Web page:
[SOLVED] QString.at(), debug, VC++ Rt error if string empty (Qt 5.5.0)



  • I was running some code that used a QString array and the method at() on an item. It compiled just fine but, as soon as the application started, it thrown a Visual C++ Runtime error. The error only happens in debug mode. The code I'm running is in a class, the important part is this:

    class something{
    enum errorLevel{
        EL_NONE=0,
        EL_INFO,
        EL_WARNING,
        EL_ERROR
    };
    
    // ....
    void print(QString message, errorLevel EL){
        QString tmpMsg;
        // some other code...
    	QString el_msg[4] = {"", "info", "warning", "error"};
        tmpMsg.replace("%e" ,  el_msg[EL].at(0));
    }
    };
    

    Sometimes the VC++ error message would also report an issue at line 851 in file qstring.h. Next there is the code at line 850-851 in that file:

    inline const QChar QString::at(int i) const
    { Q_ASSERT(uint(i) < uint(size())); return d->data()[i]; }
    

    The problem seems to be that the assertion fails, as reported by Qt Creator's Application output panel:

    ASSERT: "uint(i) < uint(size())" in file D:/DevTools/qt-builds/qt-5.5.0-x64-mingw510r0-sjlj/include/QtCore/qstring.h, line 851
    

    The error only happens with an empty ( "" ) string. Anything else seems to be ok.
    I would report that to the developers but it might also be an issue in the VC++ RT library. Does this error happen to anyone? Or maybe it has been fixed already in a newer Qt release?



  • Hi,

    as I see it, it should only crash when you pass in EL_NONE as the errorLevel parameter.
    In this line tmpMsg.replace("%e" , el_msg[EL].at(0)); you grab the QString at position 0 (since EL_NONE=0) from the QString array.
    The QString you get is empty, but still you try to get the character at position 0 (with at(0)) and this is where the program crashes, since there is nothing at this position.

    Btw this is what the ASSERT is trying to tell you. The parameter i which you pass into at(int i) is bigger than the size of the QString object.

    Hope this helps!
    Tobi



  • Yes, I understand that getting a character from an empty string fails. However, this behaviour is wrong.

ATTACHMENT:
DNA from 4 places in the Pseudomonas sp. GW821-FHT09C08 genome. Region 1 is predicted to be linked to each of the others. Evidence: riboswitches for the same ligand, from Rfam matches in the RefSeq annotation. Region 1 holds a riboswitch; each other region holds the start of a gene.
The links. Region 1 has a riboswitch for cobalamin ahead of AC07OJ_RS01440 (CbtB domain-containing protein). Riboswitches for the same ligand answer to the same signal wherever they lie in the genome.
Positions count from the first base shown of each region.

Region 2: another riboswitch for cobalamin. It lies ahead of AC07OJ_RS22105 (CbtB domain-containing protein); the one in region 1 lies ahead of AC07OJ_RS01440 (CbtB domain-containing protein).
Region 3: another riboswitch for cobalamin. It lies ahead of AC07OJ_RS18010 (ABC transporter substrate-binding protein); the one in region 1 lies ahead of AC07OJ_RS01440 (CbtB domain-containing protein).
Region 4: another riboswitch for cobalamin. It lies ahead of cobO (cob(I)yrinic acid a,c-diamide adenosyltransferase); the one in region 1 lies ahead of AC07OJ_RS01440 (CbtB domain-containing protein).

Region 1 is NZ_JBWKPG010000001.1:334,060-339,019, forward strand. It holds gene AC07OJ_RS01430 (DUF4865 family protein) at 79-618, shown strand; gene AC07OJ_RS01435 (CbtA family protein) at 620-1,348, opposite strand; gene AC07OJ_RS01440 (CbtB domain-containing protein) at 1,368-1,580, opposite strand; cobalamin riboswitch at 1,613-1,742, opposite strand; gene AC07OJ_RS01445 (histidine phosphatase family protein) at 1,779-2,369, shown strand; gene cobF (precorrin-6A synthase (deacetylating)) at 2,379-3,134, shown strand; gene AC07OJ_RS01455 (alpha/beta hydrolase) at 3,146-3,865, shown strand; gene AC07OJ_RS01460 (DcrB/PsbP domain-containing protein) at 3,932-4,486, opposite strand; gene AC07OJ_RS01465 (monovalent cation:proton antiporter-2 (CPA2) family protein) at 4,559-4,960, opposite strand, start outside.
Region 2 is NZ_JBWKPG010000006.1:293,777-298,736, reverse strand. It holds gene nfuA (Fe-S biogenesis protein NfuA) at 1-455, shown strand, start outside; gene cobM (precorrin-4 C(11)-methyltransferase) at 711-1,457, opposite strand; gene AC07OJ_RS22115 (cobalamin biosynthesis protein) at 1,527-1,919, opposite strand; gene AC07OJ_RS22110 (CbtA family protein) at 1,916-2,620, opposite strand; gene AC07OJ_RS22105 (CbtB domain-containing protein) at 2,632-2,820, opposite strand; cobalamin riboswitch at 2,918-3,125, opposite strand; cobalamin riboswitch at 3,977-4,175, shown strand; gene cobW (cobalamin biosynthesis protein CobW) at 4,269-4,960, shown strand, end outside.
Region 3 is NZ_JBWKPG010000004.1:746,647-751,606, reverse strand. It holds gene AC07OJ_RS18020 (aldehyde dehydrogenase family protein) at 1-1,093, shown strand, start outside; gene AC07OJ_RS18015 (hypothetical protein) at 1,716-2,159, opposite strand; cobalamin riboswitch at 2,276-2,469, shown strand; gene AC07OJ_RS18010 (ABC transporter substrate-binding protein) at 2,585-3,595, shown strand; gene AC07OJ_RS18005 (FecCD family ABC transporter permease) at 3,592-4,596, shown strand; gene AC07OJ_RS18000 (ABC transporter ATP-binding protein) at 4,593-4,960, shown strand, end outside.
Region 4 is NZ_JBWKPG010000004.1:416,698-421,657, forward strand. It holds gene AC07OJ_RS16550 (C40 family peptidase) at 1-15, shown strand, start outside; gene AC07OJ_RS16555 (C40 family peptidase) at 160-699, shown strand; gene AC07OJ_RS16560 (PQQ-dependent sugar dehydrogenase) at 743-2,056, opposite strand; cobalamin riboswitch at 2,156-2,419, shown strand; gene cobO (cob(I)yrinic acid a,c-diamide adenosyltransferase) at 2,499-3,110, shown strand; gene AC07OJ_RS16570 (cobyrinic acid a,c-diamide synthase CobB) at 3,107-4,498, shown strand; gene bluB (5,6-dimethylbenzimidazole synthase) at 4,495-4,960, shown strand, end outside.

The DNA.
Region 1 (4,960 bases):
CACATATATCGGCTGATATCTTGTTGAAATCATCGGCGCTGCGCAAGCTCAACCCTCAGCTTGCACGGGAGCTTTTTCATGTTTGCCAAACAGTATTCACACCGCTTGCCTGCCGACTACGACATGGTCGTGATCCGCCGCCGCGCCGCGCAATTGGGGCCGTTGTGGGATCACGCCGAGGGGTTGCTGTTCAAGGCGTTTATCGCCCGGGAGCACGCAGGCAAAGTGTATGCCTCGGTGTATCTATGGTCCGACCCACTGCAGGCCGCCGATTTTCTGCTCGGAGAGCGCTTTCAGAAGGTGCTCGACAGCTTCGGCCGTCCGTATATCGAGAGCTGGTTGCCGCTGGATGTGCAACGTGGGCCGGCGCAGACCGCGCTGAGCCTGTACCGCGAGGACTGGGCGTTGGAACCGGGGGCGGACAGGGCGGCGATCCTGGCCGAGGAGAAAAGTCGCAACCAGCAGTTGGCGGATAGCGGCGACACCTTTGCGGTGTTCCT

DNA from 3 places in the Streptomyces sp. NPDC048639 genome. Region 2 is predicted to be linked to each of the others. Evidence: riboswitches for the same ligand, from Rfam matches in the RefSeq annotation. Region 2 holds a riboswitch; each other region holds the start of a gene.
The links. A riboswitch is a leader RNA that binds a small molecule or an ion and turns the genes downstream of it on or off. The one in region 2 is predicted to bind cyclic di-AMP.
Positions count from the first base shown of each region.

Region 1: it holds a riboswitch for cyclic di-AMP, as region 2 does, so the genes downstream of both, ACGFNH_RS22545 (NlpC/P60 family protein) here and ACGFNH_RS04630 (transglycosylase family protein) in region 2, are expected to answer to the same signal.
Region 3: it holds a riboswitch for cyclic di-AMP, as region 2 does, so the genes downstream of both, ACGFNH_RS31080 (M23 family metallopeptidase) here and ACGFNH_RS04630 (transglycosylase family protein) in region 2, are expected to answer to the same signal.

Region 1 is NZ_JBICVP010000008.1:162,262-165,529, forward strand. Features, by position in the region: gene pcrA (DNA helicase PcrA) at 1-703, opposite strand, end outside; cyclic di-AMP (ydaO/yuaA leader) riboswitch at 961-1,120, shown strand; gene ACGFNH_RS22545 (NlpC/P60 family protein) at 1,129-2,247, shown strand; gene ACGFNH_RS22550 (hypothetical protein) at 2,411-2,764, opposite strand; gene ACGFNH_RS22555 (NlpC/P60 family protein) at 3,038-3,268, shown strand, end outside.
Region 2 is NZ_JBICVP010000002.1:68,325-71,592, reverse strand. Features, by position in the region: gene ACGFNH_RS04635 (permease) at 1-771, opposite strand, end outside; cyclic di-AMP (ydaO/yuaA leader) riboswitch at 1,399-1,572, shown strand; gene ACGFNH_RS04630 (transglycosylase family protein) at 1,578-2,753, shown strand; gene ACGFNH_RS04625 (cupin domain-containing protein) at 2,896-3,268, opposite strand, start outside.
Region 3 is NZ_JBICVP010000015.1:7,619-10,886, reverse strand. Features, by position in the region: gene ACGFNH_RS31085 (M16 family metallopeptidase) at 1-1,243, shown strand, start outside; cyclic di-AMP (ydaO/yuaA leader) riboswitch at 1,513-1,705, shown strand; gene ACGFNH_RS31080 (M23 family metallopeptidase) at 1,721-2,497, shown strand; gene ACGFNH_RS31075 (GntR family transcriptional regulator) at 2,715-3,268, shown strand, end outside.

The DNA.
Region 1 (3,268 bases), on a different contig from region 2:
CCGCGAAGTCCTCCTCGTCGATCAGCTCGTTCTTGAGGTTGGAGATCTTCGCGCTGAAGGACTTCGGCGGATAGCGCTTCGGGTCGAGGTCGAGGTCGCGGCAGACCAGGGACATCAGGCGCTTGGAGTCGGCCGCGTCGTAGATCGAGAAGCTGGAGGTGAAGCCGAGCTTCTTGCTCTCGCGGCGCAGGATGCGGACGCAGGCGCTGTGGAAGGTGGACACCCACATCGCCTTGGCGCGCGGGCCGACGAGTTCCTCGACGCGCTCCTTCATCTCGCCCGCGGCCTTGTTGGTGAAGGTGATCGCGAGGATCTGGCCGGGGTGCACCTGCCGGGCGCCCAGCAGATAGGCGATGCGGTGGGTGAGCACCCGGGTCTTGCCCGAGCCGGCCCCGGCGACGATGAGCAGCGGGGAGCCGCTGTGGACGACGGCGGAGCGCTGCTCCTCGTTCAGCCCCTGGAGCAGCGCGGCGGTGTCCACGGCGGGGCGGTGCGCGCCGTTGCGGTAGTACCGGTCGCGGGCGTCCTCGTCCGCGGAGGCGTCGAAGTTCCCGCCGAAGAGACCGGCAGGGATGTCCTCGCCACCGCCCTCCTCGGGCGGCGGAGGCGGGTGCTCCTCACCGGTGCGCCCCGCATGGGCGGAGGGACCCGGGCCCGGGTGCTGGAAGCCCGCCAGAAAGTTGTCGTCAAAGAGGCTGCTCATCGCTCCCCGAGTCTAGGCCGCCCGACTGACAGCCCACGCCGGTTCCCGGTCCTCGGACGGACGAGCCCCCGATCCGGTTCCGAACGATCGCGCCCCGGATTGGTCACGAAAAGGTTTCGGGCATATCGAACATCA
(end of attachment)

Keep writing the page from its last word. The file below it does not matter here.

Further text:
Getting a character from an empty string should return an empty string, not fail. At most, a warning or an error should be raised in debug mode, but not in any case should that small error crash the application like it happens now.
    If we accepted this wrong behaviour then QString::chop() should fail as well on an empty string, as well as most of the other methods available in the QString class (such as remove, replace, left, right and so on).

    BTW I worked around the problem by using a space instead of an empty string


  • Moderators

    "However, this behaviour is wrong." - no, it isn't.
    Please check the QString documentation:
    const QChar QString::at(int position) const
    Returns the character at the given index position in the string.
    The position must be a valid index position in the string (i.e., 0 <= position < size()).


  • Moderators

    @T3STY said:

    Getting a character from an empty string should return an empty string, not fail.

    No, @jsulm is correct.

    In essence, a string is an array of characters. In C++, if you try to retrieve an array element that is beyond the array's range, your program will crash:

    int intArray[] = {1, 2, 3, 4, 5};
    int i = intArray[7]; // Crash!
    
    QString str1("Hello");
    str1[0]; // OK, returns 'H'
    str1[7]; // Crash!
    str1.at(7); // Crash!
    
    QString str2;
    str2[0]; // Crash!
    str2.at(0); // Crash!
    

    Accessing items outside of an array's range is forbidden in C++: http://www.cplusplus.com/reference/stdexcept/out_of_range/

    If we accepted this wrong behaviour then QString::chop() should fail as well on an empty string

    That function is designed to perform checks to make sure that the range is valid.

    However, if we did that for QString, std::vector, or others, the performance of some applications will grind to a halt. So, it's the programmer's responsibility to ensure that you don't access items out of an array's range.



  • OK, I'll keep my workaround space until I'll find some other solution.
    However I still think you should not crash the program upon such thing. After all, QString is a class built specifically to make it easier to work on strings, which implies to avoid out of bounds crashes, full of rarely used methods and full of other checks to make sure everything is fine. I think a simple check if (size() <= 0) return ""; will not impact that much on performance...

    p.s. If you don't make that check in the QString class, it means the user has to make it. Either way, there is a check to make and a performance loss anyway.


  • Moderators

    @T3STY said:

    I still think you should not crash the program upon such thing. After all, QString is a class built specifically to make it easier to work on strings, which implies to avoid out of bounds crashes, full of rarely used methods and full of other checks to make sure everything is fine.

    If you believe that Qt should change its design, I recommend you subscribe to the Development mailing list and post there. Qt's engineers are active on that list; you can present your suggestion to them directly.

    I think a simple check if (size() <= 0) return ""; will not impact that much on performance...

    See http://stackoverflow.com/questions/24312601/is-bounds-checking-in-c-or-c-expensive

    p.s. If you don't make that check in the QString class, it means the user has to make it. Either way, there is a check to make and a performance loss anyway.

    There's a big difference between checking only when required versus checking every single character in the string.


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